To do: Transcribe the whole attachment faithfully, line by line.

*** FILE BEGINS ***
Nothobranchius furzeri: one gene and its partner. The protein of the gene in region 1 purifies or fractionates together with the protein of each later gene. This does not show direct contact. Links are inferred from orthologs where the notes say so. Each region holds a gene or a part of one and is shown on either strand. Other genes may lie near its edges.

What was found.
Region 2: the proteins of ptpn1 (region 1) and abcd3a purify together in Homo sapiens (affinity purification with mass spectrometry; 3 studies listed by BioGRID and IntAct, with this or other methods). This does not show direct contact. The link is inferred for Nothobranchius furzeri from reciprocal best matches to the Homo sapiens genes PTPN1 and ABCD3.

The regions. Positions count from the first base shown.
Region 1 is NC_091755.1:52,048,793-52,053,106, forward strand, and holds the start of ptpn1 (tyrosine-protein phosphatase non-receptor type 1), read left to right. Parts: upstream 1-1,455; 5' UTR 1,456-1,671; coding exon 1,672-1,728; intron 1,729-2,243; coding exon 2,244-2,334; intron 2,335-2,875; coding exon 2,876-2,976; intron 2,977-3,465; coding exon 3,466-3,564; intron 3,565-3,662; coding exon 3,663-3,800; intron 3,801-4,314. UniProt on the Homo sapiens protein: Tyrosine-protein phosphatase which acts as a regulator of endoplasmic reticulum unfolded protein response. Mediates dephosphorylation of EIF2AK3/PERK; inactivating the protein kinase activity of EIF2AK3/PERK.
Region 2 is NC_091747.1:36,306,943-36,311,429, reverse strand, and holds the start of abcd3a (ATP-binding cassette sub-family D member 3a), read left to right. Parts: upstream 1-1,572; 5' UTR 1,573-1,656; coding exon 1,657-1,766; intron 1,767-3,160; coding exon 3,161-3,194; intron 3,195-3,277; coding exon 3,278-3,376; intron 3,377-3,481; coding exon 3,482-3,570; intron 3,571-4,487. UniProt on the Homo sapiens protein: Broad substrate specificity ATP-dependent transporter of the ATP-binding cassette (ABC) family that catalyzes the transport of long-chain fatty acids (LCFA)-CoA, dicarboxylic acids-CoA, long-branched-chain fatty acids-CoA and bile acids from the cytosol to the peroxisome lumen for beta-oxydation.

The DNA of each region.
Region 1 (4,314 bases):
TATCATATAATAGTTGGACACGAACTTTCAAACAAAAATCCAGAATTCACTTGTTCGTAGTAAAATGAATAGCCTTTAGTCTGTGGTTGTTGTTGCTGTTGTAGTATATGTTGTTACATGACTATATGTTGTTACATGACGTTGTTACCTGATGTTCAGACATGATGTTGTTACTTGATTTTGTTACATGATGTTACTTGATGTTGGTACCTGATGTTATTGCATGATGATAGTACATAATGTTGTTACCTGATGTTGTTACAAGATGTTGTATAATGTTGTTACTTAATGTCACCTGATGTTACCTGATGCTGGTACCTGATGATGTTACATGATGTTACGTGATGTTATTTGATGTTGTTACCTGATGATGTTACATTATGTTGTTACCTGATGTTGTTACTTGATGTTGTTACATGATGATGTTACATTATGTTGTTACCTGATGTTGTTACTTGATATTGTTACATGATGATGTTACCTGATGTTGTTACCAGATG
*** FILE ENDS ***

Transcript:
Nothobranchius furzeri: one gene and its partner. The protein of the gene in region 1 purifies or fractionates together with the protein of each later gene. This does not show direct contact. Links are inferred from orthologs where the notes say so. Each region holds a gene or a part of one and is shown on either strand. Other genes may lie near its edges.

What was found.
Region 2: the proteins of ptpn1 (region 1) and abcd3a purify together in Homo sapiens (affinity purification with mass spectrometry; 3 studies listed by BioGRID and IntAct, with this or other methods). This does not show direct contact. The link is inferred for Nothobranchius furzeri from reciprocal best matches to the Homo sapiens genes PTPN1 and ABCD3.

The regions. Positions count from the first base shown.
Region 1 is NC_091755.1:52,048,793-52,053,106, forward strand, and holds the start of ptpn1 (tyrosine-protein phosphatase non-receptor type 1), read left to right. Parts: upstream 1-1,455; 5' UTR 1,456-1,671; coding exon 1,672-1,728; intron 1,729-2,243; coding exon 2,244-2,334; intron 2,335-2,875; coding exon 2,876-2,976; intron 2,977-3,465; coding exon 3,466-3,564; intron 3,565-3,662; coding exon 3,663-3,800; intron 3,801-4,314. UniProt on the Homo sapiens protein: Tyrosine-protein phosphatase which acts as a regulator of endoplasmic reticulum unfolded protein response. Mediates dephosphorylation of EIF2AK3/PERK; inactivating the protein kinase activity of EIF2AK3/PERK.
Region 2 is NC_091747.1:36,306,943-36,311,429, reverse strand, and holds the start of abcd3a (ATP-binding cassette sub-family D member 3a), read left to right. Parts: upstream 1-1,572; 5' UTR 1,573-1,656; coding exon 1,657-1,766; intron 1,767-3,160; coding exon 3,161-3,194; intron 3,195-3,277; coding exon 3,278-3,376; intron 3,377-3,481; coding exon 3,482-3,570; intron 3,571-4,487. UniProt on the Homo sapiens protein: Broad substrate specificity ATP-dependent transporter of the ATP-binding cassette (ABC) family that catalyzes the transport of long-chain fatty acids (LCFA)-CoA, dicarboxylic acids-CoA, long-branched-chain fatty acids-CoA and bile acids from the cytosol to the peroxisome lumen for beta-oxydation.

The DNA of each region.
Region 1 (4,314 bases):
TATCATATAATAGTTGGACACGAACTTTCAAACAAAAATCCAGAATTCACTTGTTCGTAGTAAAATGAATAGCCTTTAGTCTGTGGTTGTTGTTGCTGTTGTAGTATATGTTGTTACATGACTATATGTTGTTACATGACGTTGTTACCTGATGTTCAGACATGATGTTGTTACTTGATTTTGTTACATGATGTTACTTGATGTTGGTACCTGATGTTATTGCATGATGATAGTACATAATGTTGTTACCTGATGTTGTTACAAGATGTTGTATAATGTTGTTACTTAATGTCACCTGATGTTACCTGATGCTGGTACCTGATGATGTTACATGATGTTACGTGATGTTATTTGATGTTGTTACCTGATGATGTTACATTATGTTGTTACCTGATGTTGTTACTTGATGTTGTTACATGATGATGTTACATTATGTTGTTACCTGATGTTGTTACTTGATATTGTTACATGATGATGTTACCTGATGTTGTTACCAGATG